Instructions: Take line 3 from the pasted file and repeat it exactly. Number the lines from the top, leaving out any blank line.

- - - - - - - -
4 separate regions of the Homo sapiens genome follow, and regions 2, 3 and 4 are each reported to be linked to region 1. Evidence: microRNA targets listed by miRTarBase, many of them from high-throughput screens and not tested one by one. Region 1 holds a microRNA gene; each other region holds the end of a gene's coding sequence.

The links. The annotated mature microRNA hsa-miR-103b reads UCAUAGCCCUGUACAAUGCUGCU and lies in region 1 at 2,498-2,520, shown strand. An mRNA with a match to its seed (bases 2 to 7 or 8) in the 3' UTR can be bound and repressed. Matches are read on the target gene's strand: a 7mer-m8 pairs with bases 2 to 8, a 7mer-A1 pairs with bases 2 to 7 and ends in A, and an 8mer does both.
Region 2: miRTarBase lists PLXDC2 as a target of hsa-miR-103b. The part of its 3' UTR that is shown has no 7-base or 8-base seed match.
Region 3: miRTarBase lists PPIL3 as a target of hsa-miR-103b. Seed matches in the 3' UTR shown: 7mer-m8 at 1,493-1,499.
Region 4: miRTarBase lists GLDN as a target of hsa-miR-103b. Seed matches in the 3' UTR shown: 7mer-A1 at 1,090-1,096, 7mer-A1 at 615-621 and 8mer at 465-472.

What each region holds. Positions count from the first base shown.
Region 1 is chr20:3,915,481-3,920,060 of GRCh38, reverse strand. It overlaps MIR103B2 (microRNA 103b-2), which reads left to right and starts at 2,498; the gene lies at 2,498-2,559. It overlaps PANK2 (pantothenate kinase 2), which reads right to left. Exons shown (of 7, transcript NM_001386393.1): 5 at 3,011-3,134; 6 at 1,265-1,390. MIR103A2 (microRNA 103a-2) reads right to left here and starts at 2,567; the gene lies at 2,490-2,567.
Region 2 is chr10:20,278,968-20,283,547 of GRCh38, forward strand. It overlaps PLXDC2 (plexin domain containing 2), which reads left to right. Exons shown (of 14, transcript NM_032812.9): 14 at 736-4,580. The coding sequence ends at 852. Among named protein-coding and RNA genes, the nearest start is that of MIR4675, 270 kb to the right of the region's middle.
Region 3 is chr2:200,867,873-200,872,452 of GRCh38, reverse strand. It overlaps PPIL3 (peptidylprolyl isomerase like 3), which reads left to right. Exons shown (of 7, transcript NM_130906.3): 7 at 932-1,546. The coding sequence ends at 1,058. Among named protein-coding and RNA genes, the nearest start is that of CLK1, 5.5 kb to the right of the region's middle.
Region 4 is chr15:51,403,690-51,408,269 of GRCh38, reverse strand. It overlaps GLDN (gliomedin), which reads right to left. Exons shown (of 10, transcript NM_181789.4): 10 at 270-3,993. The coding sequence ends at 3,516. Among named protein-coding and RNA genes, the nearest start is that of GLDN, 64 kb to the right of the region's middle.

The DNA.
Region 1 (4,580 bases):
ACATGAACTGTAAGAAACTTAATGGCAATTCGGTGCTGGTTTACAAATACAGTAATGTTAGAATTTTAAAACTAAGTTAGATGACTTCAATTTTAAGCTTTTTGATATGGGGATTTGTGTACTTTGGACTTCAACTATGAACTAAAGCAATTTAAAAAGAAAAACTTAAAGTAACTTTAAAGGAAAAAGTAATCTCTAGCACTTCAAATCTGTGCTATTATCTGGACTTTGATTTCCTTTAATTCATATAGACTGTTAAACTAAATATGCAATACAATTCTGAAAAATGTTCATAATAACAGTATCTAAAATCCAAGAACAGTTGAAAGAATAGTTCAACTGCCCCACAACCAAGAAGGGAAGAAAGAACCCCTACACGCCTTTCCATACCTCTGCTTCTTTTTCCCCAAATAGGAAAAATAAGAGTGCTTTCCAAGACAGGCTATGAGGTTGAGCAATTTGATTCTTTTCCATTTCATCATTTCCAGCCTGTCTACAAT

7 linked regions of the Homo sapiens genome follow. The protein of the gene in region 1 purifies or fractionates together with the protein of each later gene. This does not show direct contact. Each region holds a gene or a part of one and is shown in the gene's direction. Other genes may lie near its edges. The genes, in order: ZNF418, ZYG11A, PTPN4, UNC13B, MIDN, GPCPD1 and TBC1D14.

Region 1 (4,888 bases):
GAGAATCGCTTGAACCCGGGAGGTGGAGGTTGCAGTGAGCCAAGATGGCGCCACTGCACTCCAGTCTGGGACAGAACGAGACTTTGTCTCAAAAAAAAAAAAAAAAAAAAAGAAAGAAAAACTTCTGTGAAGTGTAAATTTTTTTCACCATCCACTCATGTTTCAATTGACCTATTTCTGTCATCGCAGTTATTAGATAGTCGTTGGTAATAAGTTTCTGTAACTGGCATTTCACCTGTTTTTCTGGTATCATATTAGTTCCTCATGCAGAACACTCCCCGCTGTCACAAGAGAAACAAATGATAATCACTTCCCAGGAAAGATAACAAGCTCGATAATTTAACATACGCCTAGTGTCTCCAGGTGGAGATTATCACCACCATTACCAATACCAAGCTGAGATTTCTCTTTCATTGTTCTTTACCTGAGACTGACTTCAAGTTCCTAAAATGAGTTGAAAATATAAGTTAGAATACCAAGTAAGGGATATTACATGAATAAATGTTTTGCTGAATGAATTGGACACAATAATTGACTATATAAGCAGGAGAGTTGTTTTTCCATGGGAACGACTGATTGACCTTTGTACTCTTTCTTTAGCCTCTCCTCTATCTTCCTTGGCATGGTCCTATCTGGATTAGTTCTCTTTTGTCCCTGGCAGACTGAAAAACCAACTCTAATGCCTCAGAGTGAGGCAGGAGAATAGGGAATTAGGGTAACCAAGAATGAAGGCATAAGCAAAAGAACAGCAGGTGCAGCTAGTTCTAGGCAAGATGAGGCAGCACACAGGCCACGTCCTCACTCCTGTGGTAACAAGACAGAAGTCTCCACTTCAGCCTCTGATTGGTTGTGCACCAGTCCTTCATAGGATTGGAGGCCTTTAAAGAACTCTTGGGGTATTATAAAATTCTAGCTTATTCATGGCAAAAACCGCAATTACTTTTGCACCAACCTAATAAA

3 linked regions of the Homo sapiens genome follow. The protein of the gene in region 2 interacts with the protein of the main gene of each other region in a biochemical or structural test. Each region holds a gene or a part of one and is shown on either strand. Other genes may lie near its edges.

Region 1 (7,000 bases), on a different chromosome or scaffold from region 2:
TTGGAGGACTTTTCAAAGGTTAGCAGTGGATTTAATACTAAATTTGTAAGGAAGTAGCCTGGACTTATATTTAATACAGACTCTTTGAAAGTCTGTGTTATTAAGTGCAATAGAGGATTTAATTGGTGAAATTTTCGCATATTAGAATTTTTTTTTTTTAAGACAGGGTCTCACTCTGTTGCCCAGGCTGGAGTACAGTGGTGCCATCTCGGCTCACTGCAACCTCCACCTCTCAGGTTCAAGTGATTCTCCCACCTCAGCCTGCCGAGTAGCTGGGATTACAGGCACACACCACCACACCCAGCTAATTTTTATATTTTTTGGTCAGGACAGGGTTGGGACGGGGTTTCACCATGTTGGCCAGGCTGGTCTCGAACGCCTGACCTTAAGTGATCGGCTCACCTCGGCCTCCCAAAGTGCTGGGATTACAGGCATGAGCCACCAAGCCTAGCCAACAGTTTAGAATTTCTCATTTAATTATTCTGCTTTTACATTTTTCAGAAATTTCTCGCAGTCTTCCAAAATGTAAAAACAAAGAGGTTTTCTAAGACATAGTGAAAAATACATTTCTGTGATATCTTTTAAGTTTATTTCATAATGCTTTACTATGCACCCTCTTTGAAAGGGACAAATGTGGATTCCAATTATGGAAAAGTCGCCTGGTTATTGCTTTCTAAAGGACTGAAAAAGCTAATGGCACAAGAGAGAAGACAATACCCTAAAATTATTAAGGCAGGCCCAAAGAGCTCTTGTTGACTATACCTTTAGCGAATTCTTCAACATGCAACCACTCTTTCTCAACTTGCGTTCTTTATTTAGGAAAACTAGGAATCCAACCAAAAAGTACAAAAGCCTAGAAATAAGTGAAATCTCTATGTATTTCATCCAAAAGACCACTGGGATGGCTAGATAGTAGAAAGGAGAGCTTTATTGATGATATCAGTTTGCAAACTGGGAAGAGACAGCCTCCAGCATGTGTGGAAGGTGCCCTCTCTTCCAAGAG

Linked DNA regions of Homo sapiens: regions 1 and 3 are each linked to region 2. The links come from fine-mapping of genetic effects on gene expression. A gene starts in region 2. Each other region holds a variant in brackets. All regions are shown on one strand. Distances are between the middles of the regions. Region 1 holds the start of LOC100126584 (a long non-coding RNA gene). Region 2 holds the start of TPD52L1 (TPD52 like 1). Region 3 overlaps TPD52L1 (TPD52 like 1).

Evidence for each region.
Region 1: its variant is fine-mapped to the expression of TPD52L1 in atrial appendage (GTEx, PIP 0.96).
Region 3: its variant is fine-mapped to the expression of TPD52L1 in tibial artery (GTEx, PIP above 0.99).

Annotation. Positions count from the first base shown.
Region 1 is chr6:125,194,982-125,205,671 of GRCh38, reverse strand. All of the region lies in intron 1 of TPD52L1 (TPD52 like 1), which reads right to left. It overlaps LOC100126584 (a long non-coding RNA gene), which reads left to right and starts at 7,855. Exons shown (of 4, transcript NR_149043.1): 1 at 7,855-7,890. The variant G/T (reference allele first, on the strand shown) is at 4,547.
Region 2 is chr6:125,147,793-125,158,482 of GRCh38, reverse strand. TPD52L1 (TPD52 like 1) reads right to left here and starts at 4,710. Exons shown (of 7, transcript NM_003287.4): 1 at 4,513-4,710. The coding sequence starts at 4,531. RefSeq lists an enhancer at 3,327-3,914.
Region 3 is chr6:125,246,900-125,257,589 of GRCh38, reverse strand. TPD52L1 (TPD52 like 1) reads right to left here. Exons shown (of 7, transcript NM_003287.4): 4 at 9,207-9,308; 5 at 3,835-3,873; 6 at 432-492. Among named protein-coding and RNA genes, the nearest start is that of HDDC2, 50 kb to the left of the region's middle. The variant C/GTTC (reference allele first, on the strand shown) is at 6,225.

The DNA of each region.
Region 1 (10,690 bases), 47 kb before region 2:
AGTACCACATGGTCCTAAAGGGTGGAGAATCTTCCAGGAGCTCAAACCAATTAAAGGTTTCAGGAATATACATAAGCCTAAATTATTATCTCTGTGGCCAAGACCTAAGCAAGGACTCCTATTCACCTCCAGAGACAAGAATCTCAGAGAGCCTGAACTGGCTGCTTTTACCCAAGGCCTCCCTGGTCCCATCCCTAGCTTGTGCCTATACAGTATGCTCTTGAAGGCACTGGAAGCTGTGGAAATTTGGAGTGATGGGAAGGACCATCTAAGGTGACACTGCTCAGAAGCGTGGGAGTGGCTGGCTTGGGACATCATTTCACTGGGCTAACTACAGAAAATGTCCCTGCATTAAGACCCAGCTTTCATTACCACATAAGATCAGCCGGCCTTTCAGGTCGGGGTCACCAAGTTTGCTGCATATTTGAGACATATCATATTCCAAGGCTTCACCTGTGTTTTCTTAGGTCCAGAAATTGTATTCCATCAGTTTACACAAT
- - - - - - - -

Region 2: miRTarBase lists PLXDC2 as a target of hsa-miR-103b. The part of its 3' UTR that is shown has no 7-base or 8-base seed match.